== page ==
- Employee assistance programmes (EAPs) use third party counselling services to provide assistance for staff who may be experiencing difficulties such as stress resulting from relationship breakdowns or bereavement. Business health insurance is also offered as a means of giving staff the peace of mind knowing that they’ll be seen promptly if in need of eligible medical treatment – increasing employee satisfaction levels and hopefully subtracting one less potential stressor from the mix.
The advantages of a stress-reduced workplace
Focussing on stress reduction form a holistic point of view – from job design through to training and management style – brings benefits such as the following, most of which should be measurable:
- Reduction in sickness absence rates
- Improved levels of staff satisfaction
- Better employee retention numbers
And just as the approach is holistic, so the results potentially can be too: from the lowered sickness rates mentioned above, to higher productivity levels and increased profitability.
Further reading on stress
Stress in the workplace costing UK businesses
British businesses could be losing in excess of £1 billion in direct costs due to stressed-out workers taking time off, research finds.
As many as one in five employees (19.6 per cent) have taken time off work due to stress, with more than a quarter (28.8 per cent) saying they feel stressed at work all or most of the time.
According to a study by serviced office provider Business Environment, one fifth (21 per cent) of employees take work home at least one to two times a week with factors such as unrealistic deadlines, pressure from above and lack of support cited as the biggest culprits in causing stress.
The back-to-work blues make Monday the most stressful day of the week for more than a third of workers (36 per cent), while Thursday is voted the calmest day in the office.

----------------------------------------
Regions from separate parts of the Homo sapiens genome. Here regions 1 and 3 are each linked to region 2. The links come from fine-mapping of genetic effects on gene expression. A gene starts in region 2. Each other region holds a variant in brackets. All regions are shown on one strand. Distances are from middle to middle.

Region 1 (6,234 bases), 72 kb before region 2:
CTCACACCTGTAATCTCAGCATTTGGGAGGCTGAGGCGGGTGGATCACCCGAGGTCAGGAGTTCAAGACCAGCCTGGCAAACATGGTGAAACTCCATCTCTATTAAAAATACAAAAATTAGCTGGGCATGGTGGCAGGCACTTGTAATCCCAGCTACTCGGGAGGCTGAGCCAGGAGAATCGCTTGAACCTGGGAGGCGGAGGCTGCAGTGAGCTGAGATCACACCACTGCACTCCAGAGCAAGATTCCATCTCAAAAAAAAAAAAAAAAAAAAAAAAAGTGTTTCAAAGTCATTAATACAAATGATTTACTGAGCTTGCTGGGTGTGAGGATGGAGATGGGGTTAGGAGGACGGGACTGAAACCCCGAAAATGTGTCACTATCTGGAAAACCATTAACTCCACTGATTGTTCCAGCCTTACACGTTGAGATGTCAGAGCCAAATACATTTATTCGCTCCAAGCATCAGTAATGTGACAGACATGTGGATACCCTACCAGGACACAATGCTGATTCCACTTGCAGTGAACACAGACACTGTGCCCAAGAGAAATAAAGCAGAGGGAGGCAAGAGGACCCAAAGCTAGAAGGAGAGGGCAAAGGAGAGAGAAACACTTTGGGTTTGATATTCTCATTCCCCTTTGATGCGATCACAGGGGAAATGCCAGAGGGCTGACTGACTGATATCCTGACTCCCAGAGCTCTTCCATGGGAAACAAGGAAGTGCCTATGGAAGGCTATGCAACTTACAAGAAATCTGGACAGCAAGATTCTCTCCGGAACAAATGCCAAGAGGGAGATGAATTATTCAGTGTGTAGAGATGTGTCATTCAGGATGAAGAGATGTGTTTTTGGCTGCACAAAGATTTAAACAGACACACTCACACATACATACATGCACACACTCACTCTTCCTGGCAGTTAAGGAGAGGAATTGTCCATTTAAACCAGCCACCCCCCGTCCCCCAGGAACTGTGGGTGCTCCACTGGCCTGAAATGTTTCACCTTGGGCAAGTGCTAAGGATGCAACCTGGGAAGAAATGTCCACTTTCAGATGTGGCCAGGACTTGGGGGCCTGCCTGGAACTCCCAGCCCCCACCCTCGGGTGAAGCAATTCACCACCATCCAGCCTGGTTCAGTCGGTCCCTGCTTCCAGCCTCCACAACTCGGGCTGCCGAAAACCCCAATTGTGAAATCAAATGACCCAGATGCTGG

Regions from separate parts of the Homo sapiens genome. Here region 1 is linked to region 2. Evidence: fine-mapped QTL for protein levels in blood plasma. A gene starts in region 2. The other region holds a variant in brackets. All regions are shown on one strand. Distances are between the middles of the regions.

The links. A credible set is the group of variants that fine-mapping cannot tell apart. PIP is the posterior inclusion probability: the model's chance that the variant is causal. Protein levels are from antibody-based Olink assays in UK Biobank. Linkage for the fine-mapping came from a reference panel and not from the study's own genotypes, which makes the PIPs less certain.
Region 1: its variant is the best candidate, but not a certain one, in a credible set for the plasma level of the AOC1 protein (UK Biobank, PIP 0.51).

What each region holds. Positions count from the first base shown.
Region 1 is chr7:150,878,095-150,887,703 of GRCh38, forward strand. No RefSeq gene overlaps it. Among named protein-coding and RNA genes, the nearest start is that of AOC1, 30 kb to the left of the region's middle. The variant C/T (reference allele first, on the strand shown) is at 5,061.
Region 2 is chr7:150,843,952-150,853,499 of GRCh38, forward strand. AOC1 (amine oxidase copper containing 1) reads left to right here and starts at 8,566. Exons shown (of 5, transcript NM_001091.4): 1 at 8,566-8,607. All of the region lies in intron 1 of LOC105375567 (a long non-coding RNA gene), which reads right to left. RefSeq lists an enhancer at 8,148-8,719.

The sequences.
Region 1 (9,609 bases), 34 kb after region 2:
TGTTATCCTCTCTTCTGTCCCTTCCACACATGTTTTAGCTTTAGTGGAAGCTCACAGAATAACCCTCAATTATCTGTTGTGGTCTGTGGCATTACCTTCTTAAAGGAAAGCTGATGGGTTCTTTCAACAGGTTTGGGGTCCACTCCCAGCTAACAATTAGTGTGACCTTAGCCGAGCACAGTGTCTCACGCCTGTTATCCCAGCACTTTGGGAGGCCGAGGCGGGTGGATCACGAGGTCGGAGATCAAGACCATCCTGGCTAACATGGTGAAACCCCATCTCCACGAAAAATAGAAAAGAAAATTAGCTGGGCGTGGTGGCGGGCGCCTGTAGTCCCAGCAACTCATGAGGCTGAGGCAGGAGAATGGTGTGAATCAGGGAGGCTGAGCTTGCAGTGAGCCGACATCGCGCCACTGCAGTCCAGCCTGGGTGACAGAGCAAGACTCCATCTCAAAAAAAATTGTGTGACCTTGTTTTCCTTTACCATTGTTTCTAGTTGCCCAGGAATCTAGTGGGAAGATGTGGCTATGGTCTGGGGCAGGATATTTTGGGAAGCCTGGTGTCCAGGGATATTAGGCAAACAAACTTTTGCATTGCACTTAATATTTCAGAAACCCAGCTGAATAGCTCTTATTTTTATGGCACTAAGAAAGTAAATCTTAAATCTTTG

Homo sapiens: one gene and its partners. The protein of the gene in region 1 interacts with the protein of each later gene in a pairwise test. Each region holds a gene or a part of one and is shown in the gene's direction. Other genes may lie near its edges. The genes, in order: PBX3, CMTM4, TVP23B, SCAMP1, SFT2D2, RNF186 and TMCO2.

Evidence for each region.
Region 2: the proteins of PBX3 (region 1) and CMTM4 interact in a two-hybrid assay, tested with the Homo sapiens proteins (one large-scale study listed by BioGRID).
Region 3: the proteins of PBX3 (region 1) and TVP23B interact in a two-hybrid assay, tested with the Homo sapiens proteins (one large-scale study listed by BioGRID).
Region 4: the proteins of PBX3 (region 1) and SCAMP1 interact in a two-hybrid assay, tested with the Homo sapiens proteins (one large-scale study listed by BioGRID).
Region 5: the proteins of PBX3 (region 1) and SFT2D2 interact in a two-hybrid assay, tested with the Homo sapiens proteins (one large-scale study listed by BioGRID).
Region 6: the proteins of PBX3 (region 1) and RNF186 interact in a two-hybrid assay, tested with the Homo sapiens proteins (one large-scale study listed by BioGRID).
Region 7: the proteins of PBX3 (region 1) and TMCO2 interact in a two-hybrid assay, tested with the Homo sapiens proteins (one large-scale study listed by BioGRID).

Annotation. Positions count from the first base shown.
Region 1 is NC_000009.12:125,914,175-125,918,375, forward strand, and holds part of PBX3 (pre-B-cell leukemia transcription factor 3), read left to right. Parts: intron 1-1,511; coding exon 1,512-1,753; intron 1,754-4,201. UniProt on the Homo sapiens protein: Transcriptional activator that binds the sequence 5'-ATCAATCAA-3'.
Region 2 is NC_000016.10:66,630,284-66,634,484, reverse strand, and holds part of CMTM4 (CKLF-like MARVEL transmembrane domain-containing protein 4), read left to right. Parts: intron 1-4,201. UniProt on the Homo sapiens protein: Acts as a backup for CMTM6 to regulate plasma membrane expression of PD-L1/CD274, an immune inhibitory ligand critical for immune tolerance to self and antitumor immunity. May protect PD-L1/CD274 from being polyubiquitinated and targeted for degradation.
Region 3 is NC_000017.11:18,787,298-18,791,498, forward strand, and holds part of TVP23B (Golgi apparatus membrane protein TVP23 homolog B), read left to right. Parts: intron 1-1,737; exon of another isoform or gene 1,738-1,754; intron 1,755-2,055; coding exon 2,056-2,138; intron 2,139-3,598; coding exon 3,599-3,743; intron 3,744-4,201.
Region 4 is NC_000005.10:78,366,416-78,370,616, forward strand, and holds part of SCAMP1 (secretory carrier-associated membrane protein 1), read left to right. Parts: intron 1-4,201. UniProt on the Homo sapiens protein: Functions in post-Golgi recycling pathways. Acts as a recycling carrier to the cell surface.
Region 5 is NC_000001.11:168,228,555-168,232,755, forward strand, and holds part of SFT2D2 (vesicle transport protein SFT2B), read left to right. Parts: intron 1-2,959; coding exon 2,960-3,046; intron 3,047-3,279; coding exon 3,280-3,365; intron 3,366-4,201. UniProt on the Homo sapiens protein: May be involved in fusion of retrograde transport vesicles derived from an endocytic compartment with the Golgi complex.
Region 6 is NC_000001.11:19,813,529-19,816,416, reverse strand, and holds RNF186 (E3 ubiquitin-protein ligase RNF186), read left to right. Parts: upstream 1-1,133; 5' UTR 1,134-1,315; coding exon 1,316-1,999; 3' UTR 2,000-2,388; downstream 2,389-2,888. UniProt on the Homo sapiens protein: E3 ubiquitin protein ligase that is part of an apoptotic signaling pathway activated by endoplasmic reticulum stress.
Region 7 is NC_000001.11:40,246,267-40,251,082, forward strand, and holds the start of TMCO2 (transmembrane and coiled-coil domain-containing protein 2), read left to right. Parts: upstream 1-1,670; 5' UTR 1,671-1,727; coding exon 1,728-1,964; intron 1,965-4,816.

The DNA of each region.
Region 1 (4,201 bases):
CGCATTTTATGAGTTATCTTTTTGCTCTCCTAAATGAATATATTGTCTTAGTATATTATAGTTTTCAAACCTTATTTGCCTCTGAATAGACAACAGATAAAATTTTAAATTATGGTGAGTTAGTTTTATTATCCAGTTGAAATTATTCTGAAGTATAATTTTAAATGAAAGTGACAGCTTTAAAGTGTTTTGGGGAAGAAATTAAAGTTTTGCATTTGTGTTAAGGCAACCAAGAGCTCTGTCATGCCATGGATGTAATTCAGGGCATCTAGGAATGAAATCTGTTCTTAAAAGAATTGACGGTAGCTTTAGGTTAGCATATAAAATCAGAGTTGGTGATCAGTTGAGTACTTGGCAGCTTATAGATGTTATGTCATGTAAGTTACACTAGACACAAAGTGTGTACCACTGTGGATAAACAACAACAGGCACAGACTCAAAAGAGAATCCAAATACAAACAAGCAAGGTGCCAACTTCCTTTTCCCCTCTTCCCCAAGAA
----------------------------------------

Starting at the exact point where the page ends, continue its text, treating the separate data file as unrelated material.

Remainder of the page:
The findings underline the negative effects stress can have in the workplace. One in twelve (almost 8 per cent) admit that they have shouted at a colleague as a result of stress, while 3 per cent have thrown something across the room and 2 per cent said they have sworn in front of a client or customer.
David Saul, managing director at Business Environment says that many companies have slipped into creating a culture where employees are expected to work all hours at any cost.
‘This research clearly shows that this is actually having a detrimental effect, not only on employee health and wellbeing, but also on the wider business with billions being lost in days taken off sick.
‘I believe all employers have a responsibility to challenge the status quo and cultivate an office environment where employees feel supported by senior staff and able to voice concerns before stress levels go through the roof. Of course, there will be times when employees are required to go above and beyond, but this should never be at the detriment to their health.’
The research also reveals that popular tactics used to de-stress at work include taking a short walk to get fresh air (43 per cent), calling friends or family (32 per cent) and having a rant in private (28 per cent). Nipping out for a cigarette or exercising are also popular responses.